Revisiting mass-radius relationships for exoplanet populations: a machine learning insightM Mousavi-Sadr, D M Jassur, G Gozaliasl
- Space and Planetary Science
- Astronomy and Astrophysics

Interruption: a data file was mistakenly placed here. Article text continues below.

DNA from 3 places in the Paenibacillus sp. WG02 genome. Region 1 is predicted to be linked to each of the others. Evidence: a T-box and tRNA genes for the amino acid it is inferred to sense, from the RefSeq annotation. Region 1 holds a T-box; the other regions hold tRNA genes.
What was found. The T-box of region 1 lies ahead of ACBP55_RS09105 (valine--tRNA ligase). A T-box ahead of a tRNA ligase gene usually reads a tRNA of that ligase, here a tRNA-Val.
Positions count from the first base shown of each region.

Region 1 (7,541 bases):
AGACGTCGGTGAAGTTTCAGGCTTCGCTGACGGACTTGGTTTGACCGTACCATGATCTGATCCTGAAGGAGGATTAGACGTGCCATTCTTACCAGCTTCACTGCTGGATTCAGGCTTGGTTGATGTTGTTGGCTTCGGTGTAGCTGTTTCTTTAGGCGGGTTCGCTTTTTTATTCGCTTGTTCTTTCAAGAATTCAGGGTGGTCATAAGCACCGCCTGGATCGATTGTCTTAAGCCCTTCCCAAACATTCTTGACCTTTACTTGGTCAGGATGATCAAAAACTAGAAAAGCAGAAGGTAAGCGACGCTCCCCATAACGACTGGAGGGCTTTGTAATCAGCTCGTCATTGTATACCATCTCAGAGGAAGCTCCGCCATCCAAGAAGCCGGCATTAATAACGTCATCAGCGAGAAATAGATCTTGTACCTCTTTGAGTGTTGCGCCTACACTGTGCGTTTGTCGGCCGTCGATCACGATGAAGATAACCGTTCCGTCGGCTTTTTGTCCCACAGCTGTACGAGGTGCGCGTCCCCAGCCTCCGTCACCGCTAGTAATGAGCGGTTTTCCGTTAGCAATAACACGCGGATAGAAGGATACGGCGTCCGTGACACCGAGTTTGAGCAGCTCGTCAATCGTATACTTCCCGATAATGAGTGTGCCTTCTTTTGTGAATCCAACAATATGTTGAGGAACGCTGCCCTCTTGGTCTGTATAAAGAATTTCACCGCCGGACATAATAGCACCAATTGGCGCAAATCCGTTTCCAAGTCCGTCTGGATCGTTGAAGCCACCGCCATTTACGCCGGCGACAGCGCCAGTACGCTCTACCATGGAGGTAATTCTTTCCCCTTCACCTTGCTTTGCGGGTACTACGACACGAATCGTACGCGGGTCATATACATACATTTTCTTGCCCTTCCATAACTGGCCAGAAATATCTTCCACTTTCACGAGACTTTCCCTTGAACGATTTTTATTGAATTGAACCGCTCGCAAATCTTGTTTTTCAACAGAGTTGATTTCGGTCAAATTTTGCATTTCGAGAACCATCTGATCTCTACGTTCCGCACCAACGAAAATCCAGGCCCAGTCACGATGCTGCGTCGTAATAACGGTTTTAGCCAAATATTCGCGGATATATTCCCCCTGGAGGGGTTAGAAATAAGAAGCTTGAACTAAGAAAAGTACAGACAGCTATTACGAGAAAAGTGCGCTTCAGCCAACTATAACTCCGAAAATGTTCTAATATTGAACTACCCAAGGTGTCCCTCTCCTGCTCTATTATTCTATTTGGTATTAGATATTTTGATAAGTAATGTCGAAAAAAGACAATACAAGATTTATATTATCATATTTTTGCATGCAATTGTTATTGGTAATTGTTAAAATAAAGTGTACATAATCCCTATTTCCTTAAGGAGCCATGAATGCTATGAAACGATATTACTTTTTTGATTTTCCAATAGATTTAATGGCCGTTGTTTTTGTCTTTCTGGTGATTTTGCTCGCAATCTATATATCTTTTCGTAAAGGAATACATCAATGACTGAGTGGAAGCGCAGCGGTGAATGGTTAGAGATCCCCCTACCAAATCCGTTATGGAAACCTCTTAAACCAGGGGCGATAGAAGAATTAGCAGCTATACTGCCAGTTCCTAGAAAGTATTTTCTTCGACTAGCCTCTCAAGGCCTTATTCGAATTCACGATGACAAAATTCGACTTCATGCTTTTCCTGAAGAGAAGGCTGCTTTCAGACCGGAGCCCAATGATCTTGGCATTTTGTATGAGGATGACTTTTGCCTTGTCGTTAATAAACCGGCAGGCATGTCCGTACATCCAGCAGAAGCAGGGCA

The growing number of exoplanet discoveries and advances in machine learning techniques have opened new avenues for exploring and understanding the characteristics of worlds beyond our Solar System. In this study, we employ efficient machine learning approaches to analyze a dataset comprising 762 confirmed exoplanets and eight Solar System planets, aiming to characterize their fundamental quantities. By applying different unsupervised clustering algorithms, we classify the data into two main classes: ‘small’ and ‘giant’ planets, with cut-off values at Rp = 8.13R⊕ and Mp = 52.48M⊕. This classification reveals an intriguing distinction: giant planets have lower densities, suggesting higher H-He mass fractions, while small planets are denser, composed mainly of heavier elements. We apply various regression models to uncover correlations between physical parameters and their predictive power for exoplanet radius. Our analysis highlights that planetary mass, orbital period, and stellar mass play crucial roles in predicting exoplanet radius. Among the models evaluated, the Support Vector Regression consistently outperforms others, demonstrating its promise for obtaining accurate planetary radius estimates. Furthermore, we derive parametric equations using the M5P and Markov Chain Monte Carlo methods. Notably, our study reveals a noteworthy result: small planets exhibit a positive linear mass-radius relation, aligning with previous findings. Conversely, for giant planets, we observe a strong correlation between planetary radius and the mass of their host stars, which might provide intriguing insights into the relationship between giant planet formation and stellar characteristics.